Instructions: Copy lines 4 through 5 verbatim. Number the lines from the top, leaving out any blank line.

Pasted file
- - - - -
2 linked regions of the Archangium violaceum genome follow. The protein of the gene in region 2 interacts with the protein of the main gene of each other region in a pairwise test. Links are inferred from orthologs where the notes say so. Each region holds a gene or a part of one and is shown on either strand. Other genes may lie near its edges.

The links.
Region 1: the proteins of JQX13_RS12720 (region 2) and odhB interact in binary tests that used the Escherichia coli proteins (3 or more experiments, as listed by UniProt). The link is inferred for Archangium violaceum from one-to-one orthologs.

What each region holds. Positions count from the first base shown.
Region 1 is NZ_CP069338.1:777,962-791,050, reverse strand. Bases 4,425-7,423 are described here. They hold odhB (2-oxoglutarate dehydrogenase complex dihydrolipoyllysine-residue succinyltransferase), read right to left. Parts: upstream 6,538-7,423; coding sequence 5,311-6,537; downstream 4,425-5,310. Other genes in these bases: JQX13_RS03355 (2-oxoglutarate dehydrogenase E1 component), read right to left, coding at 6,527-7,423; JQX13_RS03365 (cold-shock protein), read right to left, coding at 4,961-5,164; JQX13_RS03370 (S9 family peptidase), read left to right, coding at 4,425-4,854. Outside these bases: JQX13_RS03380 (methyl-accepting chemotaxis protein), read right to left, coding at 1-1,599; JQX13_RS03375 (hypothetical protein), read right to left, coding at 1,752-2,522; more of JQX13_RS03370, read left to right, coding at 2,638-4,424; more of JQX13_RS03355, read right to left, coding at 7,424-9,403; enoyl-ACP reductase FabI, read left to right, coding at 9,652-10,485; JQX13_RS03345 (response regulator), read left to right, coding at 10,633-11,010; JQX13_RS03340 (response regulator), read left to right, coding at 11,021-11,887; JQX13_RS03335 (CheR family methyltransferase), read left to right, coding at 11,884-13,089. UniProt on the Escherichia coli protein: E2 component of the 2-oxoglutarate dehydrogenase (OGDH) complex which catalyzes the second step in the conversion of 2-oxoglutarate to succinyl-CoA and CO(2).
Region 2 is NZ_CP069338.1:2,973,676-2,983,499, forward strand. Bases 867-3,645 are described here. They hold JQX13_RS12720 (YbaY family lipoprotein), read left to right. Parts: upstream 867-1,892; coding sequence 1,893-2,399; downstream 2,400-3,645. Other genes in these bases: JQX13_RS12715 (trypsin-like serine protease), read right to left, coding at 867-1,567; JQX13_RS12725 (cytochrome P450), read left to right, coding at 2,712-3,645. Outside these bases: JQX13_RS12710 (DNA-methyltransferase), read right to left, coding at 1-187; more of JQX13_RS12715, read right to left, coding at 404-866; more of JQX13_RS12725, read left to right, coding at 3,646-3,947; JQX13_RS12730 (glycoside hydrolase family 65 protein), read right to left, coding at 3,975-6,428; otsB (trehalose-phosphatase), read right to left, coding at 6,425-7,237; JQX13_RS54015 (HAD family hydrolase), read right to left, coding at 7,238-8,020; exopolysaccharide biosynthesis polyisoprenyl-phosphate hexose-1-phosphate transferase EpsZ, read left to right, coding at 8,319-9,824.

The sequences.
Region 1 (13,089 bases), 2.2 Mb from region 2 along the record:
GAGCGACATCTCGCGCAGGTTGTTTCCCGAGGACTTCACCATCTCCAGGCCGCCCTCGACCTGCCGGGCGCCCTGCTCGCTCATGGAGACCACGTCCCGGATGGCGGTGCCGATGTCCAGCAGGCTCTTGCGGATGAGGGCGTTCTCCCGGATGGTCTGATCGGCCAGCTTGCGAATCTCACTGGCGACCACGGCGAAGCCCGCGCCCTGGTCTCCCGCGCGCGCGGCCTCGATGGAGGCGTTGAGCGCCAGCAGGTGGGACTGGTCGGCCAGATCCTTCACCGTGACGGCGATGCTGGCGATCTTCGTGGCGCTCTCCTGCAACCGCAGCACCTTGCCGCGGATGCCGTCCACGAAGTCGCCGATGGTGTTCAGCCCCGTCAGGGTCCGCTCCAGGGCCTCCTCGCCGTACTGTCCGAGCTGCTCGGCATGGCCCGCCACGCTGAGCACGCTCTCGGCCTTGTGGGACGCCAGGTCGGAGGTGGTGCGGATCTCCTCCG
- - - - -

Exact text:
What each region holds. Positions count from the first base shown.
Region 1 is NZ_CP069338.1:777,962-791,050, reverse strand. Bases 4,425-7,423 are described here. They hold odhB (2-oxoglutarate dehydrogenase complex dihydrolipoyllysine-residue succinyltransferase), read right to left. Parts: upstream 6,538-7,423; coding sequence 5,311-6,537; downstream 4,425-5,310. Other genes in these bases: JQX13_RS03355 (2-oxoglutarate dehydrogenase E1 component), read right to left, coding at 6,527-7,423; JQX13_RS03365 (cold-shock protein), read right to left, coding at 4,961-5,164; JQX13_RS03370 (S9 family peptidase), read left to right, coding at 4,425-4,854. Outside these bases: JQX13_RS03380 (methyl-accepting chemotaxis protein), read right to left, coding at 1-1,599; JQX13_RS03375 (hypothetical protein), read right to left, coding at 1,752-2,522; more of JQX13_RS03370, read left to right, coding at 2,638-4,424; more of JQX13_RS03355, read right to left, coding at 7,424-9,403; enoyl-ACP reductase FabI, read left to right, coding at 9,652-10,485; JQX13_RS03345 (response regulator), read left to right, coding at 10,633-11,010; JQX13_RS03340 (response regulator), read left to right, coding at 11,021-11,887; JQX13_RS03335 (CheR family methyltransferase), read left to right, coding at 11,884-13,089. UniProt on the Escherichia coli protein: E2 component of the 2-oxoglutarate dehydrogenase (OGDH) complex which catalyzes the second step in the conversion of 2-oxoglutarate to succinyl-CoA and CO(2).